Statins may reduce mortality in patients hospitalized with influenza

December 14, 2011

The two main ways to prevent and control influenza today are annual immunization and antiviral drugs. A team of investigators has found that statins, cholesterol-lowering drugs, may offer an additional treatment to complement these approaches and reduce mortality among patients hospitalized with influenza. The findings are published in The Journal of Infectious Diseases and are now available online.

In an observational study led by Meredith L. Vandermeer, MPH, then with the Oregon Public Health Division in Portland, researchers used data for hospitalized adults during the 2007-2008 to evaluate the association between patients prescribed statins and influenza-related deaths. The data were drawn from the Centers for Disease Control and Prevention's Emerging Infections Program, which conducts active surveillance for patients hospitalized with confirmed influenza in 59 counties in 10 states.

Among 3,043 hospitalized patients with laboratory-confirmed influenza, 33 percent were given statin medications prior to or during hospitalization. After adjusting for various factors, patients not receiving statins were almost twice as likely to die from influenza as those who did receive the medication.

"Our study found that statins were associated with a decrease in odds of dying among cases hospitalized with laboratory-confirmed influenza, when adjusted for age, race, cardiovascular disease, , renal disease, receipt, and initiation of antivirals within 48 hours of admission," the study authors wrote.

Because the study was observational, the authors noted there may have been confounding factors that were not found through the review of patients' charts. Researchers also did not attempt to track the amount of statin use by patients during their entire hospital stay. would best address the potential benefits of statins for influenza treatment, the researchers concluded, and "would allow for examination of such issues as dose response, use in younger age groups, and identifying the most effective class of statins."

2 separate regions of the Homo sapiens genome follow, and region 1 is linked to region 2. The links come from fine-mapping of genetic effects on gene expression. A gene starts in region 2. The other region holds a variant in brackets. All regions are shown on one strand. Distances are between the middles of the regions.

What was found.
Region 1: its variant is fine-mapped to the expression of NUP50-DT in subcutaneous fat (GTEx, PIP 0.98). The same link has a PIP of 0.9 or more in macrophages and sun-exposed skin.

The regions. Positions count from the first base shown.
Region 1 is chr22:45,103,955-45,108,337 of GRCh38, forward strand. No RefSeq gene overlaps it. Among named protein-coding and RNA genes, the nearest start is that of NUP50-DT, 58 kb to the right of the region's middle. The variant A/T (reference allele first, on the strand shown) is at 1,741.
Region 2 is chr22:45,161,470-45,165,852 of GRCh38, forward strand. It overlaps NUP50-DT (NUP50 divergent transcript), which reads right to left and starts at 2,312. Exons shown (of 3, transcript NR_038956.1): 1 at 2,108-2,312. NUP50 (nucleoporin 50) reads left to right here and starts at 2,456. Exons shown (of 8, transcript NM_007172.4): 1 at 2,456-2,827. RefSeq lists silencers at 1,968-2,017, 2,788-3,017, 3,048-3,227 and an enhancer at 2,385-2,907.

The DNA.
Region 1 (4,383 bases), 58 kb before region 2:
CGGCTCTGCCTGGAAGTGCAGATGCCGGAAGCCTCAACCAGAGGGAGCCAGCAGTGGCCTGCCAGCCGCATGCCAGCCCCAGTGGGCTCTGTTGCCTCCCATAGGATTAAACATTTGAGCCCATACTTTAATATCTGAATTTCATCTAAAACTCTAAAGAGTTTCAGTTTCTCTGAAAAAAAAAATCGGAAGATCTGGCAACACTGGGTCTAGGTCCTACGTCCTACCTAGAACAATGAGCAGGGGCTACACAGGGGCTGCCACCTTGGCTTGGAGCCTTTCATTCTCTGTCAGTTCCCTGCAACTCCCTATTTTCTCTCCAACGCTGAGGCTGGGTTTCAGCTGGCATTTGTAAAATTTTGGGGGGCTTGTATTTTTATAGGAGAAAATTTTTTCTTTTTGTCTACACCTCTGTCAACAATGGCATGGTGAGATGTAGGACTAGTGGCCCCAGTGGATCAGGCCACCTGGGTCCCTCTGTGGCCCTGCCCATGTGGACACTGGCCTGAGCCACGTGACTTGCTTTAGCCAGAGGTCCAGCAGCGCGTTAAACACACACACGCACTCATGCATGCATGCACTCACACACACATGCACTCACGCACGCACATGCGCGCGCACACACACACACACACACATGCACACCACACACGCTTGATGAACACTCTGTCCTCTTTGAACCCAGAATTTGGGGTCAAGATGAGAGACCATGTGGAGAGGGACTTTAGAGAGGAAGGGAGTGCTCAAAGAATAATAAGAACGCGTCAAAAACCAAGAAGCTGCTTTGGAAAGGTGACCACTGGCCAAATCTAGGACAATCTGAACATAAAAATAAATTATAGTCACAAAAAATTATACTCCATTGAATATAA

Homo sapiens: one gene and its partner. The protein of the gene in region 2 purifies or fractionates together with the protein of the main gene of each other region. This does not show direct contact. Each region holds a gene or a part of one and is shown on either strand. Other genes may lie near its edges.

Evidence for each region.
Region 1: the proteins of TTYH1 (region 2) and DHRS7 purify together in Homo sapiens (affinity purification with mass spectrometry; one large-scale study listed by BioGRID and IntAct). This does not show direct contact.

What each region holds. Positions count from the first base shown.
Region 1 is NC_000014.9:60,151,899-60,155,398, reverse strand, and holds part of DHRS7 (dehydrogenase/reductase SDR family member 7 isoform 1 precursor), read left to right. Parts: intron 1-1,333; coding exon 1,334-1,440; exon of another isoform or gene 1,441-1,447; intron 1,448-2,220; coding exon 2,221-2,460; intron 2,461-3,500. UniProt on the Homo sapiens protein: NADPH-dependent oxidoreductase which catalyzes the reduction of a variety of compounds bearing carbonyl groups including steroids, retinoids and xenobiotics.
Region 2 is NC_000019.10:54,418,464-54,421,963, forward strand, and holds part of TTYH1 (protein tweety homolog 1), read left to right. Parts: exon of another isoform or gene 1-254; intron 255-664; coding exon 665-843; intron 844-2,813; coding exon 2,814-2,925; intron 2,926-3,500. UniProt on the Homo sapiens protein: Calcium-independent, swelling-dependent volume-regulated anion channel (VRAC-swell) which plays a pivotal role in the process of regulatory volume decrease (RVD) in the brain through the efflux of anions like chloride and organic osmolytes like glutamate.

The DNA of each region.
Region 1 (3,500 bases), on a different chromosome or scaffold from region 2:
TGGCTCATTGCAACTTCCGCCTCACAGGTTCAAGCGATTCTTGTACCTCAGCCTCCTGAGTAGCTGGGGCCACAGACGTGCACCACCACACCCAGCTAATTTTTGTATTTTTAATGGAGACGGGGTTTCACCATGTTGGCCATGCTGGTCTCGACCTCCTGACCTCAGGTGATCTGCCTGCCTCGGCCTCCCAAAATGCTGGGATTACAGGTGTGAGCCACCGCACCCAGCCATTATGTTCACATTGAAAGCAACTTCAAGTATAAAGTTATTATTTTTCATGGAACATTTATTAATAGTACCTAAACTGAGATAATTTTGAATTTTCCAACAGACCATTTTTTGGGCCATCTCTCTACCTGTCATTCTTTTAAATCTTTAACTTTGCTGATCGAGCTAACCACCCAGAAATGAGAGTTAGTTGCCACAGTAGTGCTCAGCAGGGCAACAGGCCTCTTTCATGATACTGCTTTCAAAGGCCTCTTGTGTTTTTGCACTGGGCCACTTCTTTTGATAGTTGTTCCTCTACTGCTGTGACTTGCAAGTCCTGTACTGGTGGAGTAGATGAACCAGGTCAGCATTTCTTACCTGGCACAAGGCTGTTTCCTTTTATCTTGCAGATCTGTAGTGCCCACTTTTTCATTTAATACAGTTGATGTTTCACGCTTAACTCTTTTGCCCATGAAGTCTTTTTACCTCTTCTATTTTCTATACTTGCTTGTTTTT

In an accompanying editorial, Edward E. Walsh, MD, of the Infectious Diseases Division at Rochester General Hospital in Rochester, N.Y., noted that there have been previous observational studies suggesting statins may reduce mortality from influenza and pneumonia. "One of the important strengths of the current study," Dr. Walsh added, "is that only patients with laboratory-confirmed influenza were included in the analysis," avoiding the uncertainty of disease misclassification possible in other methods.

Explore further: Influenza vaccination during pregnancy protects newborns

Related Stories

Influenza vaccination during pregnancy protects newborns

June 23, 2011

Infants born to mothers who received the influenza (flu) vaccine while pregnant are nearly 50 percent less likely to be hospitalized for the flu than infants born to mothers who did not receive the vaccine while pregnant, ...

Recommended for you

Zika virus infection alters human and viral RNA

October 20, 2016

Researchers at University of California San Diego School of Medicine have discovered that Zika virus infection leads to modifications of both viral and human genetic material. These modifications—chemical tags known as ...

Food-poisoning bacteria may be behind Crohn's disease

October 19, 2016

People who retain a particular bacterium in their gut after a bout of food poisoning may be at an increased risk of developing Crohn's disease later in life, according to a new study led by researchers at McMaster University.

Neurodevelopmental model of Zika may provide rapid answers

October 19, 2016

A newly published study from researchers working in collaboration with the Regenerative Bioscience Center at the University of Georgia demonstrates fetal death and brain damage in early chick embryos similar to microcephaly—a ...

Scientists uncover new facets of Zika-related birth defects

October 17, 2016

In a study that could one day help eliminate the tragic birth defects caused by Zika virus, scientists from the Florida campus of The Scripps Research Institute (TSRI) have elucidated how the virus attacks the brains of newborns, ...

1 comment

Adjust slider to filter visible comments by rank

Display comments: newest first

1 / 5 (1) Dec 14, 2011
Yet another convoluted attempt to justify the multibillion dollar statin industry.

Please sign in to add a comment. Registration is free, and takes less than a minute. Read more

Click here to reset your password.
Sign in to get notified via email when new comments are made.